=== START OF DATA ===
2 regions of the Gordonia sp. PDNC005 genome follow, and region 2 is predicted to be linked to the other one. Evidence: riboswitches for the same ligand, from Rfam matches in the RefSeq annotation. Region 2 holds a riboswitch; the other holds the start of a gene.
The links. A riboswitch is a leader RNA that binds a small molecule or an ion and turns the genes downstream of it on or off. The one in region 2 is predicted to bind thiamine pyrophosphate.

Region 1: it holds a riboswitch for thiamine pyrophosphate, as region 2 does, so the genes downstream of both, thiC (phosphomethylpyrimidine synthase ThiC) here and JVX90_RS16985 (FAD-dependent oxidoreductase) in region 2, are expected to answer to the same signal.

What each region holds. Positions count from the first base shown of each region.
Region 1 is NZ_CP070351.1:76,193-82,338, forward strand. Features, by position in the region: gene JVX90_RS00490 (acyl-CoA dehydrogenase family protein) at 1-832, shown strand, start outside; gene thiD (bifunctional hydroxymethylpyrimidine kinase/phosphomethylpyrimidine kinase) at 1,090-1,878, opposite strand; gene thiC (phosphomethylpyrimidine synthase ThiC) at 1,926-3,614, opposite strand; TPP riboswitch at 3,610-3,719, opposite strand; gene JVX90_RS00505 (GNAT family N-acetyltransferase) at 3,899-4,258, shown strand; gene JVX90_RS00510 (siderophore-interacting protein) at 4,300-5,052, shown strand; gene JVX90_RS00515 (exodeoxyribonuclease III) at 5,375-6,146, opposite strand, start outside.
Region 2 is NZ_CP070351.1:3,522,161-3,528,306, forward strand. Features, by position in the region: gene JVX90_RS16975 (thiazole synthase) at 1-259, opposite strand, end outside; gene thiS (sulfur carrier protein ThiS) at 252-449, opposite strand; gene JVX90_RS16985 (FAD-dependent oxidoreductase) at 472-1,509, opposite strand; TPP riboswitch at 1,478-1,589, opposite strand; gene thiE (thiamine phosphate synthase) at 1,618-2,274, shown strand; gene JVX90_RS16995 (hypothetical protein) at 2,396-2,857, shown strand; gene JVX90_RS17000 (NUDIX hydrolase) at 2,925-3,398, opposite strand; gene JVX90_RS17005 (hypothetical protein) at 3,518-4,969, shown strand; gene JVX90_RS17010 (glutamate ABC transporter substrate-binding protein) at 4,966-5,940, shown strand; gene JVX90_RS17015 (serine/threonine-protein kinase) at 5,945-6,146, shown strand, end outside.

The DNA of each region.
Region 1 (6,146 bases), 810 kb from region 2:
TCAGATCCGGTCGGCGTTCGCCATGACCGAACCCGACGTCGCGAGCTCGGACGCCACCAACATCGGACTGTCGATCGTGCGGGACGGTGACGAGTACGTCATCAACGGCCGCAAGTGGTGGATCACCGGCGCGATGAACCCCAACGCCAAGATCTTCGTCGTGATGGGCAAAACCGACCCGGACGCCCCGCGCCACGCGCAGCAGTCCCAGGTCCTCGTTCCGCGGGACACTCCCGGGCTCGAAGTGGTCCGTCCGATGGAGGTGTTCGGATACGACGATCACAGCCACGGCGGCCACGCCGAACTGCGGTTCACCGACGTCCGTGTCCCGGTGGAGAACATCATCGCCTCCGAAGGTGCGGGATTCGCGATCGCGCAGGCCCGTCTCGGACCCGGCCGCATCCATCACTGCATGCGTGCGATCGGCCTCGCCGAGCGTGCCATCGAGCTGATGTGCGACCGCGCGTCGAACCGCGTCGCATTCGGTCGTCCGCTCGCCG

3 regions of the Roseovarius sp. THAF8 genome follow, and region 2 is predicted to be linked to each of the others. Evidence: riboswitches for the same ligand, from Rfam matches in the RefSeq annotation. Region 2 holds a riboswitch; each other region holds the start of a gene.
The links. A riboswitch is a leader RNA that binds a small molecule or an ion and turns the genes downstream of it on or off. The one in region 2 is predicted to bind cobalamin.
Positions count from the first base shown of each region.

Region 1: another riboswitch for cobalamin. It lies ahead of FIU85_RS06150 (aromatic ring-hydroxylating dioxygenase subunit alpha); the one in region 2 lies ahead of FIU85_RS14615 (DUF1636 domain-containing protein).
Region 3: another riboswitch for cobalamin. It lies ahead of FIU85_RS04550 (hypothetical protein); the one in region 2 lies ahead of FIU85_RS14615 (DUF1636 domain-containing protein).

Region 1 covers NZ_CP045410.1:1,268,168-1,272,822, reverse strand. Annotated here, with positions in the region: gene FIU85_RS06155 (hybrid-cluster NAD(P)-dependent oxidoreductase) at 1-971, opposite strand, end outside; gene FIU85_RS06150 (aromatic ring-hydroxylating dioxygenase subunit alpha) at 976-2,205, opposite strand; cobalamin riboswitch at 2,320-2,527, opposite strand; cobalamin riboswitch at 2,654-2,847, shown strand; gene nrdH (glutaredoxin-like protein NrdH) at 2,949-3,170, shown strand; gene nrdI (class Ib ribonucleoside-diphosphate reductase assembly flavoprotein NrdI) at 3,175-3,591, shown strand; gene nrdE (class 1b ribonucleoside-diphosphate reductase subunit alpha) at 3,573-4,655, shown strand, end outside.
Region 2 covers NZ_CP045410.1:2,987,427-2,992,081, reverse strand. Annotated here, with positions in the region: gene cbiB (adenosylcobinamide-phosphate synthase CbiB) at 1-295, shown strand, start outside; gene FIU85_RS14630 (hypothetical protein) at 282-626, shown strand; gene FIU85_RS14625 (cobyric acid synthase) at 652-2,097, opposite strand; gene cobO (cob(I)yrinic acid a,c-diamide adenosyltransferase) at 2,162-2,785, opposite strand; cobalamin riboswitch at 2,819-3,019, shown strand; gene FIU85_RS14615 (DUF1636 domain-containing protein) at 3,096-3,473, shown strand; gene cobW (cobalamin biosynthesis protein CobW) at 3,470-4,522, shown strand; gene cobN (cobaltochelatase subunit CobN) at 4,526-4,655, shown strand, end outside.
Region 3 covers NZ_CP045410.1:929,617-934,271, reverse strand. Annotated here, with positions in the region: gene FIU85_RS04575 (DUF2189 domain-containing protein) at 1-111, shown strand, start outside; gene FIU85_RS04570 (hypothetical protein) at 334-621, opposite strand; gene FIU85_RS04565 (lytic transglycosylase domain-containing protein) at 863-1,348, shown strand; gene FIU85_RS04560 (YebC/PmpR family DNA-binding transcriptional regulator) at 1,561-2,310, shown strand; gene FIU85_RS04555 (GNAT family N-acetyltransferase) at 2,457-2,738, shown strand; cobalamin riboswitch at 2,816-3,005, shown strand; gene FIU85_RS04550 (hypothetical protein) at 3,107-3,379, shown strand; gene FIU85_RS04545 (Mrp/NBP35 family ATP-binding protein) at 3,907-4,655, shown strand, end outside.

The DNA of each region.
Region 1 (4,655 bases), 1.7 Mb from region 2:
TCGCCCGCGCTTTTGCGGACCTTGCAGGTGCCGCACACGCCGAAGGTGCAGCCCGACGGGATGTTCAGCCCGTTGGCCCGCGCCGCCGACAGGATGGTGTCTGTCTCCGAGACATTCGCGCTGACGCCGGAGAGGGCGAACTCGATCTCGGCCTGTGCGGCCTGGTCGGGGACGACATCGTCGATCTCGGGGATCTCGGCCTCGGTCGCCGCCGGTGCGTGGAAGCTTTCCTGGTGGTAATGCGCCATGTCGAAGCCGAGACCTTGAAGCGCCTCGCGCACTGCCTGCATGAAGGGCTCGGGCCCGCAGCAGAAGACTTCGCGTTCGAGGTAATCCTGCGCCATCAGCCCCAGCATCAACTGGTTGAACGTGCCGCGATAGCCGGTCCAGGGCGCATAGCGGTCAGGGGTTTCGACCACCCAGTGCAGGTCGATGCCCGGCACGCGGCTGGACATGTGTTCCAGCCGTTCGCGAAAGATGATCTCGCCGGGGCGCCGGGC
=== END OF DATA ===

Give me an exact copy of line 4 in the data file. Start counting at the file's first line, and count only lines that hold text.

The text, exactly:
What each region holds. Positions count from the first base shown of each region.